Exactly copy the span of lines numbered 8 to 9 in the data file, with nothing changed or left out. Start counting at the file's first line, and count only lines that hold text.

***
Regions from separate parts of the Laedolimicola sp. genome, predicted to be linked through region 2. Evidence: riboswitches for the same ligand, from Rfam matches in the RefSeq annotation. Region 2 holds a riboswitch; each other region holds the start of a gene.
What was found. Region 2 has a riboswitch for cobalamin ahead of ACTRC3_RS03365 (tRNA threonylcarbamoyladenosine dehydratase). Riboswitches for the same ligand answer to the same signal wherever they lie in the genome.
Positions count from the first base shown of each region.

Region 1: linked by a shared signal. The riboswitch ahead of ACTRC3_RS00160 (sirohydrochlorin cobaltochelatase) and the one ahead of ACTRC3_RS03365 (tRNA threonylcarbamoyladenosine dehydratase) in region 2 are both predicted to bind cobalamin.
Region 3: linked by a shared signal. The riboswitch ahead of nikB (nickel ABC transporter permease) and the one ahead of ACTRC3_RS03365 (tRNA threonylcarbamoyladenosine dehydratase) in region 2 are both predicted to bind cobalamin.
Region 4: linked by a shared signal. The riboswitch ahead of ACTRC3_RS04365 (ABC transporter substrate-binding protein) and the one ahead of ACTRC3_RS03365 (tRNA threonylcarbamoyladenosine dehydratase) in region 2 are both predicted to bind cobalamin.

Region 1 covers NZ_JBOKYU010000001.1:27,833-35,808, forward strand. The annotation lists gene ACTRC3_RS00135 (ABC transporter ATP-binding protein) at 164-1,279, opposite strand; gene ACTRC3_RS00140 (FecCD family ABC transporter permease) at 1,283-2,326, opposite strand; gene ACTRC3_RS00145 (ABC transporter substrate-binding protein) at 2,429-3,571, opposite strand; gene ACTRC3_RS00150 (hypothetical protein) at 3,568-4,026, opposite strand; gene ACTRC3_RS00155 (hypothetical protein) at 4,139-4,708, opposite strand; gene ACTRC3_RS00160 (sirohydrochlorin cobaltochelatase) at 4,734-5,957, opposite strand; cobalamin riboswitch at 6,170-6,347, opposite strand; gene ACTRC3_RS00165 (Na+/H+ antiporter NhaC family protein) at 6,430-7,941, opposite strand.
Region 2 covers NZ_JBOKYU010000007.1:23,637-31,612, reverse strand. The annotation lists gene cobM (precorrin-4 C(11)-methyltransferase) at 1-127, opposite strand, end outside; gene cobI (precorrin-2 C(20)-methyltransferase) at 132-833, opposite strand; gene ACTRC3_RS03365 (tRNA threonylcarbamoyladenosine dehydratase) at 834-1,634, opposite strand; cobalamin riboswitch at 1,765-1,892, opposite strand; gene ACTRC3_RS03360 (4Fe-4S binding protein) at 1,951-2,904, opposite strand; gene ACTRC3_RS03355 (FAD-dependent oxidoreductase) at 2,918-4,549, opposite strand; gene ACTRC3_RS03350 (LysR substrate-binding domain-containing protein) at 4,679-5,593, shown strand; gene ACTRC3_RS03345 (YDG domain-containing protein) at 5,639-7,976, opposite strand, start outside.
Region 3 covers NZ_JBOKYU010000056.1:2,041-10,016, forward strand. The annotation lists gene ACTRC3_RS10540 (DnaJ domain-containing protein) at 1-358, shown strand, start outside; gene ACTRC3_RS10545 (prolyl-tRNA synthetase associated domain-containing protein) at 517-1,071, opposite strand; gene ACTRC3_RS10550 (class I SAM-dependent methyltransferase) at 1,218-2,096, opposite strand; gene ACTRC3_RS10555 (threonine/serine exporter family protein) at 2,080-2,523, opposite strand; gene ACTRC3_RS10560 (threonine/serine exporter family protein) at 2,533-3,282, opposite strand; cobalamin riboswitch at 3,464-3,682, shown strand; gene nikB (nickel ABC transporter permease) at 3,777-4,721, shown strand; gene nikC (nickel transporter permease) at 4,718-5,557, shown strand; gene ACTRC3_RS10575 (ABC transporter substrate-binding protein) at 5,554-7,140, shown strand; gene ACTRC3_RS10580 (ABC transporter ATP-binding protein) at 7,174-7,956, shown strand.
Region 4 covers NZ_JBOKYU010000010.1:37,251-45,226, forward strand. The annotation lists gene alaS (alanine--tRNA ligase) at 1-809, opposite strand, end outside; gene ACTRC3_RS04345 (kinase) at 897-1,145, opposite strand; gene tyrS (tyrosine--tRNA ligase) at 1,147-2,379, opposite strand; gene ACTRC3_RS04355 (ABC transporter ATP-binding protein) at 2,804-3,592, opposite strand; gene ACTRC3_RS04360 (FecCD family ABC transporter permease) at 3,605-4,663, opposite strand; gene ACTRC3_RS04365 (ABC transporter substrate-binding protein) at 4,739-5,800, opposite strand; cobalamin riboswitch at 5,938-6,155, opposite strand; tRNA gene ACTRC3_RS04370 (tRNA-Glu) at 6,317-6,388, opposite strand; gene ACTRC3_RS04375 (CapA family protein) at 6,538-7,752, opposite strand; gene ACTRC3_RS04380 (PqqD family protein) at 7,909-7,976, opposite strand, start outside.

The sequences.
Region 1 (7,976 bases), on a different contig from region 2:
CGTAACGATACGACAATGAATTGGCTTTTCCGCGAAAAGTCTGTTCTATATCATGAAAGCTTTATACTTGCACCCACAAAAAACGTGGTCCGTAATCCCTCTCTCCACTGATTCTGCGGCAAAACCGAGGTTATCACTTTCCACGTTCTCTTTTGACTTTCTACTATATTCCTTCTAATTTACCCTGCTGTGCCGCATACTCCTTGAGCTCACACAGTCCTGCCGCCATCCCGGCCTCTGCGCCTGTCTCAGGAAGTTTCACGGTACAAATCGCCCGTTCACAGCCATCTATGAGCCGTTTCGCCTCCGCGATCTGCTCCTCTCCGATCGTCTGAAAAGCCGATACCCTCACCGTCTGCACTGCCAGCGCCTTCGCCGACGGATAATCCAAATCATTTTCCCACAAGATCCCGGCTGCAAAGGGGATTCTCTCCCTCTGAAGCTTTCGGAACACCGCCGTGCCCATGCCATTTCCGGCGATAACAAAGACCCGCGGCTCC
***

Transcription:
Region 2 covers NZ_JBOKYU010000007.1:23,637-31,612, reverse strand. The annotation lists gene cobM (precorrin-4 C(11)-methyltransferase) at 1-127, opposite strand, end outside; gene cobI (precorrin-2 C(20)-methyltransferase) at 132-833, opposite strand; gene ACTRC3_RS03365 (tRNA threonylcarbamoyladenosine dehydratase) at 834-1,634, opposite strand; cobalamin riboswitch at 1,765-1,892, opposite strand; gene ACTRC3_RS03360 (4Fe-4S binding protein) at 1,951-2,904, opposite strand; gene ACTRC3_RS03355 (FAD-dependent oxidoreductase) at 2,918-4,549, opposite strand; gene ACTRC3_RS03350 (LysR substrate-binding domain-containing protein) at 4,679-5,593, shown strand; gene ACTRC3_RS03345 (YDG domain-containing protein) at 5,639-7,976, opposite strand, start outside.
Region 3 covers NZ_JBOKYU010000056.1:2,041-10,016, forward strand. The annotation lists gene ACTRC3_RS10540 (DnaJ domain-containing protein) at 1-358, shown strand, start outside; gene ACTRC3_RS10545 (prolyl-tRNA synthetase associated domain-containing protein) at 517-1,071, opposite strand; gene ACTRC3_RS10550 (class I SAM-dependent methyltransferase) at 1,218-2,096, opposite strand; gene ACTRC3_RS10555 (threonine/serine exporter family protein) at 2,080-2,523, opposite strand; gene ACTRC3_RS10560 (threonine/serine exporter family protein) at 2,533-3,282, opposite strand; cobalamin riboswitch at 3,464-3,682, shown strand; gene nikB (nickel ABC transporter permease) at 3,777-4,721, shown strand; gene nikC (nickel transporter permease) at 4,718-5,557, shown strand; gene ACTRC3_RS10575 (ABC transporter substrate-binding protein) at 5,554-7,140, shown strand; gene ACTRC3_RS10580 (ABC transporter ATP-binding protein) at 7,174-7,956, shown strand.